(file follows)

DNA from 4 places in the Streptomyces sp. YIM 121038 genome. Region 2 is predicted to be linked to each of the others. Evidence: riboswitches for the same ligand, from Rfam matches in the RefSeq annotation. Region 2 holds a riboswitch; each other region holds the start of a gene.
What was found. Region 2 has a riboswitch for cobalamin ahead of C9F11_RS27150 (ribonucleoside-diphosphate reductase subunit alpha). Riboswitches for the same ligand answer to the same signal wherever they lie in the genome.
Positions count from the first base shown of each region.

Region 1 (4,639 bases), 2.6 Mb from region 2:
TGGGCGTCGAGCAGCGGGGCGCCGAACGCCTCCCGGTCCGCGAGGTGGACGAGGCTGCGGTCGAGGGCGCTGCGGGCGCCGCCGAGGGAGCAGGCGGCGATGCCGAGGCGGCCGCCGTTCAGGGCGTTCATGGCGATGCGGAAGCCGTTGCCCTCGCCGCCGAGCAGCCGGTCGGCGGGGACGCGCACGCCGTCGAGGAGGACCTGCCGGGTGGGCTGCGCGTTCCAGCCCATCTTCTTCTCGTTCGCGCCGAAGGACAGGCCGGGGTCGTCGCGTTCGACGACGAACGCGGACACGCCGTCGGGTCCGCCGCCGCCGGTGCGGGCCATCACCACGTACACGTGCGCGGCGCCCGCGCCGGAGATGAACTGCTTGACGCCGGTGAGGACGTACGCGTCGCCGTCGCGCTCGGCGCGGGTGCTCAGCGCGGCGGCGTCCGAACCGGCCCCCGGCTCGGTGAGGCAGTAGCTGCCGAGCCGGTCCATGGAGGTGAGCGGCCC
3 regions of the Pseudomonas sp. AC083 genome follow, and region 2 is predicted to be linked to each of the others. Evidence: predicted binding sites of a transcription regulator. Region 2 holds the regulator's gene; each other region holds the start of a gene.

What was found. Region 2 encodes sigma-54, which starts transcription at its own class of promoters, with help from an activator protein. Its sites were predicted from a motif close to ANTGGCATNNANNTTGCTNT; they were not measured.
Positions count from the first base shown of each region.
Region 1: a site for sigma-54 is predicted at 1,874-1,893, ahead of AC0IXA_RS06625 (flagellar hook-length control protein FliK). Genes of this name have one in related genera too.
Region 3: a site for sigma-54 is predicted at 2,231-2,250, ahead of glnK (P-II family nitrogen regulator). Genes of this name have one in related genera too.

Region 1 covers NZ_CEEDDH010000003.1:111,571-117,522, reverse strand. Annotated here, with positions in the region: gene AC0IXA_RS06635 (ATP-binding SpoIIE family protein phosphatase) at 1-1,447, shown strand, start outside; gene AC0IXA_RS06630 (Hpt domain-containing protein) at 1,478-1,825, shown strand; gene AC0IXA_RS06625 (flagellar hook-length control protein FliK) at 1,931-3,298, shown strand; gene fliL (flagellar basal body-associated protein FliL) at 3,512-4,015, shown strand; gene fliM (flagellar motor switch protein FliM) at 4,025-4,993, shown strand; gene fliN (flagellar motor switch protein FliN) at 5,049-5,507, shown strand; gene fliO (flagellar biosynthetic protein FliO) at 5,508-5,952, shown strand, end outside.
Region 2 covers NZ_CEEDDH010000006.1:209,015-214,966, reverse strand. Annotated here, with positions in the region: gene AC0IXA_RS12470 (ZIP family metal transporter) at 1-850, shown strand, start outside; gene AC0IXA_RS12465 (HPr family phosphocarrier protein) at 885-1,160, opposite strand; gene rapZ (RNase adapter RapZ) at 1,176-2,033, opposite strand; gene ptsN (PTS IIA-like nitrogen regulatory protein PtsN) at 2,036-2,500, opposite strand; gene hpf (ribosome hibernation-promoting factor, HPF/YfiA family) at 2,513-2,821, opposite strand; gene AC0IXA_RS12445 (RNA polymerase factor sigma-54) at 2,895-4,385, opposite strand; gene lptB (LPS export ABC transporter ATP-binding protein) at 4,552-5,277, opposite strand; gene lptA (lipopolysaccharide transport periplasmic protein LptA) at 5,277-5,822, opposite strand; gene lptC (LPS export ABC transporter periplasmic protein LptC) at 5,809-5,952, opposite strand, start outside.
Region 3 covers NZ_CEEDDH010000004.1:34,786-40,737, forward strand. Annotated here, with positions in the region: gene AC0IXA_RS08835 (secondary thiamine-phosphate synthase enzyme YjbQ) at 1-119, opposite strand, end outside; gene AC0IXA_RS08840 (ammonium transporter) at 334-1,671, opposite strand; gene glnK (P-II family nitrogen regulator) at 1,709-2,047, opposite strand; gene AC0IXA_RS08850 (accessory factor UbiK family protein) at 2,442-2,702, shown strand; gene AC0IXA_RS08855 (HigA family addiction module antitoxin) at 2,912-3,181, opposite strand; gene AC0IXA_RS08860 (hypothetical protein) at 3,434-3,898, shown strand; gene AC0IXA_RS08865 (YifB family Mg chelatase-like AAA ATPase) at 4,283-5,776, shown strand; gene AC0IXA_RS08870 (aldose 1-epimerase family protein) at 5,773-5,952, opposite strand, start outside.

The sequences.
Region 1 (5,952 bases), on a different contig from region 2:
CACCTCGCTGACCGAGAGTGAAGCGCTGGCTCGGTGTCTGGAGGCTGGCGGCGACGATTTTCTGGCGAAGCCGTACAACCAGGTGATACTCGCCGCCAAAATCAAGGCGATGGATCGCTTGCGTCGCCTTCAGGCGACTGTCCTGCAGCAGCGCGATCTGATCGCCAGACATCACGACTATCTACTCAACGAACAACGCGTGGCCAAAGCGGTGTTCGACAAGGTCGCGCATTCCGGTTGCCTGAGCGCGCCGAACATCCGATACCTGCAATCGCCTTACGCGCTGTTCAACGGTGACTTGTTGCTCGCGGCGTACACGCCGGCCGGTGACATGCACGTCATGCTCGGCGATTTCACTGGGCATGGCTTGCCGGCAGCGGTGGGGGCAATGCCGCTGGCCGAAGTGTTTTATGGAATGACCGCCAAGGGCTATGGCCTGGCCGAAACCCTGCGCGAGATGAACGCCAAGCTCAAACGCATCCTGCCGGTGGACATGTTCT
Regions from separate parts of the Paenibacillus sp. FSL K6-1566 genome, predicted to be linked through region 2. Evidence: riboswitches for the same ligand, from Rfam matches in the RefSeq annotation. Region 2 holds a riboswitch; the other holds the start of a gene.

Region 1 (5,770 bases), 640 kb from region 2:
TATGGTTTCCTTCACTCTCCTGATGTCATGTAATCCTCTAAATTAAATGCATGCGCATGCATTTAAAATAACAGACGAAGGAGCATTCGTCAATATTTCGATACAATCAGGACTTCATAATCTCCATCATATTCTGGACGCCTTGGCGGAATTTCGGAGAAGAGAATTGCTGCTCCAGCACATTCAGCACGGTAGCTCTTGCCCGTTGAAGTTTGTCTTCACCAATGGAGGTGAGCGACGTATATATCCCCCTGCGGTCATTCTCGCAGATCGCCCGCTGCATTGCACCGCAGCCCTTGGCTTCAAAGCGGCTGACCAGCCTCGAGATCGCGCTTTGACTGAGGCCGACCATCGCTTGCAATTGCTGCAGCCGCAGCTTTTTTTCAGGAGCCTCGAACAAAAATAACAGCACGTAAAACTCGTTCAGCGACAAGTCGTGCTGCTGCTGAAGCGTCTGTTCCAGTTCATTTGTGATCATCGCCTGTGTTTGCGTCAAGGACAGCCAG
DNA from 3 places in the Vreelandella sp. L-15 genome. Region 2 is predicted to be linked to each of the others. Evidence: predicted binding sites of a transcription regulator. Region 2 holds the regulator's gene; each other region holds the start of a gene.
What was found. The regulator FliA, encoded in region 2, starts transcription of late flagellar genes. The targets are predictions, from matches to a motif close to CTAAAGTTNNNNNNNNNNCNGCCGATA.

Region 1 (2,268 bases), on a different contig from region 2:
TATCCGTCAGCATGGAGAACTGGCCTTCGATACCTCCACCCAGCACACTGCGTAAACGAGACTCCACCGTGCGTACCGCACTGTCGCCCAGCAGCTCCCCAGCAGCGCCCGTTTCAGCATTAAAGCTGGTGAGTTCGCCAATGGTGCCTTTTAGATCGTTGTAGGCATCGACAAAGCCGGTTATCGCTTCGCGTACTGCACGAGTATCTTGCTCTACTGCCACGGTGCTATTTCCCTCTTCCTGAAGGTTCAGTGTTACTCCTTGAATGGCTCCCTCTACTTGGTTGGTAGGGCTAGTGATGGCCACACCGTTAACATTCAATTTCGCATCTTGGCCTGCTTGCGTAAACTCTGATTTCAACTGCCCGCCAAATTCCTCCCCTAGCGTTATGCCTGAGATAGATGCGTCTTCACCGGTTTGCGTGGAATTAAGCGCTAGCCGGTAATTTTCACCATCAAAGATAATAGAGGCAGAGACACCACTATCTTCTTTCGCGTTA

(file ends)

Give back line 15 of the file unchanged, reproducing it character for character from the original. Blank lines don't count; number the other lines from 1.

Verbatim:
Region 1 (5,952 bases), on a different contig from region 2: